Research Groups

Planetary Imaging Group (PIG)

Descent Imager/Spectral Radiometer (DISR)

The Huygens Probe

In 1990 ESA initiated plans to send a probe to the largest moon of Saturn, Titan. ESA's Huygens probe was carried to Titan by NASA's Cassini spacecraft. Cassini was launched on 15 October 1997 and entered orbit around Saturn on 1 July 2004. After completing three orbits of Saturn, the Huygens probe was released on 25 December 2004 and entered the atmosphere of Titan on 14 January 2005. The mission was a remarkable success, returning the first images from the surface of Titan.

Huygens is an atmospheric probe designed to study the composition and structure of an atmosphere which may be similar to that of early Earth. There are several major experiments onboard Huygens. The PIGs were involved in the DISR experiment - the main imaging system. 

The Probe Itself

30 kg support equipment which stays on Cassini

318 kg Probe which enters atmosphere comprising

Front shield 79 kg

Back cover 16 kg

Inner structure 41 kg

Power supply system (inc. batteries) 45 kg

Command and data management system 23 kg

Instruments 46 kg

+ other items.


Start of building phase in January 1991.

Flight model delivered to JPL on May 1, 1997.

The DISR Instrument

DISR was led by M. G. Tomasko of the Lunar and Planetary Lab. of the University of Arizona. The experiment takes light from 3 apertures and uses fibre-optic cable to bring the light onto one CCD detector. Huygens spins slowly as it descends to the surface of Titan. Using the three viewing directions, combined with the rotation of the probe, DISR obtains a panorama of the full downward looking hemisphere. Colour information is obtained by using a spectrometer channel. Light is imaged onto a grism to produce a spectrum which is also taken by fibre-optic cable to the same CCD. Both upward looking and downward looking spectra can be acquired. In addition, there are four upward looking channels which view the solar aureole. This allows us to place constraints on the particle size distribution and its variation with height in the atmosphere. Two infrared channels (again upward and downward looking) provide further information on the composition of the aerosols and the surface. A photometer operating at near-UV wavelengths assists in determining the energy deposition in the atmosphere as a function of altitude. 

The Data

The DISR data is now publicly available. The full data set from Huygens is also available. 

Returned Images

Figure 1: Huygens was designed to last for 3 minutes on the surface of Titan. It was not certain that it would survive. In the end, it survived until Cassini (the relay) went over the local horizon. The image from the surface is shown here. The rocks in the near-field are only about 15 cm (6 inches) across.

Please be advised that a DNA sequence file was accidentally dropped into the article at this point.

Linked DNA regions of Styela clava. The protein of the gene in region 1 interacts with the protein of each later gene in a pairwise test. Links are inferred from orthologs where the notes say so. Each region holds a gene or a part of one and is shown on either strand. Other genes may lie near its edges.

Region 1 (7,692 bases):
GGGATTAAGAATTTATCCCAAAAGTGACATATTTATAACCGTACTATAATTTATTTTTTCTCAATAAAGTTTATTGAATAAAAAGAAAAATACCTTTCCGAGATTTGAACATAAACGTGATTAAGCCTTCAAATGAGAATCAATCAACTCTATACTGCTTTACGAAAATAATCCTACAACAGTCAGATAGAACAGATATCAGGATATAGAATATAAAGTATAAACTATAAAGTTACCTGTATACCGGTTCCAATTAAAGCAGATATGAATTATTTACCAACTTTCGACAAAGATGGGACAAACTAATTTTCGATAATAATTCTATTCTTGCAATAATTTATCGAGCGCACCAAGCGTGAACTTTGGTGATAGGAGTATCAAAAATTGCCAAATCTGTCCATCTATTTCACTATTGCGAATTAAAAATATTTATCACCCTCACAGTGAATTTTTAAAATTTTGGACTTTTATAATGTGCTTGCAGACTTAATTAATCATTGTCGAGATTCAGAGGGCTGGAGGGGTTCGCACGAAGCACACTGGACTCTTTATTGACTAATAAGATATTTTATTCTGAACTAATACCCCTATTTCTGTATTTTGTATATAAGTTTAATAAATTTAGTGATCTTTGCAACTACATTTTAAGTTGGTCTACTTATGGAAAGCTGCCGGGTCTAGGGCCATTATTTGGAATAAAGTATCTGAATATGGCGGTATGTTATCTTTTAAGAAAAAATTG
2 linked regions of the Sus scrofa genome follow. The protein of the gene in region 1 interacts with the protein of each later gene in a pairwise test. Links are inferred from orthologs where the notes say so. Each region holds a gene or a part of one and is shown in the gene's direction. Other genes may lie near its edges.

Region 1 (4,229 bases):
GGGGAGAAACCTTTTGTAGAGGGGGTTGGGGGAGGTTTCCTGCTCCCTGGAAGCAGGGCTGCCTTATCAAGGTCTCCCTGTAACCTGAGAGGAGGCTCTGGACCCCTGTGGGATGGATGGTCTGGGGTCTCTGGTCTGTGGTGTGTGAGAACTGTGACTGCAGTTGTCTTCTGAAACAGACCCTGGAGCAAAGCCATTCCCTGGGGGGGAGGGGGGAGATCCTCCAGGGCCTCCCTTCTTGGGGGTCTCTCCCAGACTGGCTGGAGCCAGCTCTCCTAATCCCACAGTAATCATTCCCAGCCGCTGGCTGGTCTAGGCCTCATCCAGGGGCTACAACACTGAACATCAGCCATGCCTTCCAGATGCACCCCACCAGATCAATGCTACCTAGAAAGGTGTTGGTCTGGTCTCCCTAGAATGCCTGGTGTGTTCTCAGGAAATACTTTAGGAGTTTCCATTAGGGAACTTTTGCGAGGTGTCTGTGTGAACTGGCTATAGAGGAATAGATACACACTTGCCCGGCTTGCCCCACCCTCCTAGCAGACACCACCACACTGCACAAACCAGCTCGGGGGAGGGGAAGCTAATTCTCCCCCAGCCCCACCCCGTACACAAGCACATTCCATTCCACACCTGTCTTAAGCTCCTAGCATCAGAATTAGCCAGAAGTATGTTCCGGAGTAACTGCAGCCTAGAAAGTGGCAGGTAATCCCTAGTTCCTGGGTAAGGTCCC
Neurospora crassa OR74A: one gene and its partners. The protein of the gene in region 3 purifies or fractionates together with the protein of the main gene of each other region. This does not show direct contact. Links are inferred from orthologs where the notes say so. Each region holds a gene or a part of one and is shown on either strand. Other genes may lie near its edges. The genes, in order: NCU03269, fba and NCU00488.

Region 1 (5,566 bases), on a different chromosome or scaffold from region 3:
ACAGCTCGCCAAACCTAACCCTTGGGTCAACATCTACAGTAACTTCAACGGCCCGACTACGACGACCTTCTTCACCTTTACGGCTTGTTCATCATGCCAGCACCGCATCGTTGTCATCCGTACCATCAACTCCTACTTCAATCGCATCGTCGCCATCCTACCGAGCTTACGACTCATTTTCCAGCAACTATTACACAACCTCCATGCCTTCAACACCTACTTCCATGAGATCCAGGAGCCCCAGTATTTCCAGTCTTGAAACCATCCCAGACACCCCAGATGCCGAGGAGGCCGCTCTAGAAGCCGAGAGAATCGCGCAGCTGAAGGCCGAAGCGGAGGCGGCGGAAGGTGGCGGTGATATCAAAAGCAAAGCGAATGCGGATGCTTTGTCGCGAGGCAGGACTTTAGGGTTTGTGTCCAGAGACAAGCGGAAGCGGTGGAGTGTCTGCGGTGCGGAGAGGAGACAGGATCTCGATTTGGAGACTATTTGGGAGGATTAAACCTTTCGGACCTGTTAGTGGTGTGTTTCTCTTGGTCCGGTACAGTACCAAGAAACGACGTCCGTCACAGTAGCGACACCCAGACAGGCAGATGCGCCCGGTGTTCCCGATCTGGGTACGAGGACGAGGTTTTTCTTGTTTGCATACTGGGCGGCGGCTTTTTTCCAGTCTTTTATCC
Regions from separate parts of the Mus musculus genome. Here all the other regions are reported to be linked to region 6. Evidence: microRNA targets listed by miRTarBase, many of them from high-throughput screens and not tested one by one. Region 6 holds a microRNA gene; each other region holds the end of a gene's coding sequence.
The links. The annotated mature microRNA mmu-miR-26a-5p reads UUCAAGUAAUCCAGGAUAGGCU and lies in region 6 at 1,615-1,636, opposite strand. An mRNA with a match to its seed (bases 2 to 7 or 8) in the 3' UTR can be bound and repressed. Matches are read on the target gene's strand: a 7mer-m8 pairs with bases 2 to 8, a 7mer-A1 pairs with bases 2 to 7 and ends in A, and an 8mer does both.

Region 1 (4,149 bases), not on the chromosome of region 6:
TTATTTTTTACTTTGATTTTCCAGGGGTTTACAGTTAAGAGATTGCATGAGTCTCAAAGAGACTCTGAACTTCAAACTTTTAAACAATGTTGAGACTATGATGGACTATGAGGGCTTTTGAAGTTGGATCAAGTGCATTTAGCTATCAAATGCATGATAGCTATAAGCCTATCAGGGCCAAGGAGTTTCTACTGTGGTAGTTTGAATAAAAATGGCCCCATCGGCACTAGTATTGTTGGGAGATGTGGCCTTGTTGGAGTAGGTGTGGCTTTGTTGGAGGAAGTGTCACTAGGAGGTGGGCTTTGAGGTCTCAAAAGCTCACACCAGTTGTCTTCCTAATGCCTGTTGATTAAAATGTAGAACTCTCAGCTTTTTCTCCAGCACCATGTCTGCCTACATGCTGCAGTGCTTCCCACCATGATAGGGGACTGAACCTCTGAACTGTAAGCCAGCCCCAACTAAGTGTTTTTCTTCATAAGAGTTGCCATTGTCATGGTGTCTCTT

Figure 2: During the descent, DISR made a series of panoramas which showed a truly remarkable surface which has obviously been cut by fluvial activity. The liquid is probably methane.

The Team

The original DISR comprised researchers from 

- the Lunar and Planetary Lab. of the University of Arizona
- the Max-Planck-Institut für Aeronomie (now MPS) in Germany
- the Observatoire de Paris in Meudon, France, and 
- the Technical University of Braunschweig, Germany.

The PIG Involvement

The PIG involvement in this experiment is small. We were involved in defining the position of the images on the CCD (which turns out not to be trivial because the CCD is a rapid frame transfer device and it is important to minimize cross-talk between the different channels). We also worked on the data analysis software. We are now using the laboratory goniometer experiment to study the reflecting properties of materials which might form analogues for Titan surface materials. We are also studying the rock/ice block distribution on the surface. The data can be seen at the University of Arizona web site and press releases with respect to the mission can be seen at

Swiss Contributions

Despite not being strongly involved in DISR, we were called by the Swiss Space Office and asked to re-activate our participation in DISR. Why? Well, it is very simple. It turned out that although Switzerland was a significant contributor to ESA and the Huygens probe, Nick Thomas was the only person in Switzerland involved in the Cassini-Huygens mission. This was difficult for the Swiss Space Office because two big industries (Contraves and APCO) contributed to the structure and separation mechanism of the Huygens probe and without them .... it wouldn't have worked! 

Relevant Publications

Tomasko, M.G., Doose, L.R., Smith, P.H., West, R.A., Soderblom, L.A., Combes, M., Bézard, B., Coustenis, A., deBergh, C., Lellouch, E., Rosenqvist, J., Saint-Pé, O., Schmitt, B., Keller, H.U., Thomas, N., and Gliem, F. (1997) The Descent Imager/Spectral Radiometer (DISR) instrument aboard Huygens. In ESA SP-1177 The Huygens Probe pp. 109-137.


Tomasko, M.G., B.Archinal, T.Becker, B.Bezard, M.Bushroe, M.Combes, D.Cook, A.Coustenis, Bergh, L.E.Dafoe, L.Doose, S.Doute, A.Eibl, S.Engel, F.Gliem, B.Grieger, K.Holso, E.Howington-Kraus, E.Karkoschka, H.U.Keller, R.Kirk, R.Kramm, M.Küppers, P.Lanagan, E.Lellouch, M.Lemmon, J.Lunine, E.McFarlane, J.Moores, G.M.Prout, B.Rizk, M.Rosiek, P.Rueffer, S.E.Schröder, B.Schmitt, C.See, P.Smith, L.Soderblom, N.Thomas, and R.West, (2005) Rain, winds and haze during the Huygens probe's descent to Titan's surface, Nature, 438, 765-778.